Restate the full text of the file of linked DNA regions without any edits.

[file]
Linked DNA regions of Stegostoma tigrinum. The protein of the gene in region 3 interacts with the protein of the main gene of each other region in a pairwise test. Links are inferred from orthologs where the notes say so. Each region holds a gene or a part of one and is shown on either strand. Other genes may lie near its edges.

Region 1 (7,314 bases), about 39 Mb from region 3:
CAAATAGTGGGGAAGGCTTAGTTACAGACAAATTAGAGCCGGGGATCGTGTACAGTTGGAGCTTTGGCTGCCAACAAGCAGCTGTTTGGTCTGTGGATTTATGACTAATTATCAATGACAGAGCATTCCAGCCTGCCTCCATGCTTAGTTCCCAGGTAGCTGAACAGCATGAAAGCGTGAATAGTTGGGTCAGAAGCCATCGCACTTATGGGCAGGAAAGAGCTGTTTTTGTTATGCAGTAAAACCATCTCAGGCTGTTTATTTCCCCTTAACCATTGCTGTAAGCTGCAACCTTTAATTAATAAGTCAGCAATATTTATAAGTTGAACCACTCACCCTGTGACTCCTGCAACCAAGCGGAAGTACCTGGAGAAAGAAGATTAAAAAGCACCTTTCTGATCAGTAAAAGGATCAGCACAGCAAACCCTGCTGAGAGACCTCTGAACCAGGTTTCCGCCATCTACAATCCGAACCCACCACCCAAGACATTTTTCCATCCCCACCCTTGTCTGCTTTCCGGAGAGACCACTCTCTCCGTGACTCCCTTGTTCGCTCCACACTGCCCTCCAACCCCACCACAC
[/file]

Linked DNA regions of Stegostoma tigrinum. The protein of the gene in region 3 interacts with the protein of the main gene of each other region in a pairwise test. Links are inferred from orthologs where the notes say so. Each region holds a gene or a part of one and is shown on either strand. Other genes may lie near its edges.

Region 1 (7,314 bases), about 39 Mb from region 3:
CAAATAGTGGGGAAGGCTTAGTTACAGACAAATTAGAGCCGGGGATCGTGTACAGTTGGAGCTTTGGCTGCCAACAAGCAGCTGTTTGGTCTGTGGATTTATGACTAATTATCAATGACAGAGCATTCCAGCCTGCCTCCATGCTTAGTTCCCAGGTAGCTGAACAGCATGAAAGCGTGAATAGTTGGGTCAGAAGCCATCGCACTTATGGGCAGGAAAGAGCTGTTTTTGTTATGCAGTAAAACCATCTCAGGCTGTTTATTTCCCCTTAACCATTGCTGTAAGCTGCAACCTTTAATTAATAAGTCAGCAATATTTATAAGTTGAACCACTCACCCTGTGACTCCTGCAACCAAGCGGAAGTACCTGGAGAAAGAAGATTAAAAAGCACCTTTCTGATCAGTAAAAGGATCAGCACAGCAAACCCTGCTGAGAGACCTCTGAACCAGGTTTCCGCCATCTACAATCCGAACCCACCACCCAAGACATTTTTCCATCCCCACCCTTGTCTGCTTTCCGGAGAGACCACTCTCTCCGTGACTCCCTTGTTCGCTCCACACTGCCCTCCAACCCCACCACAC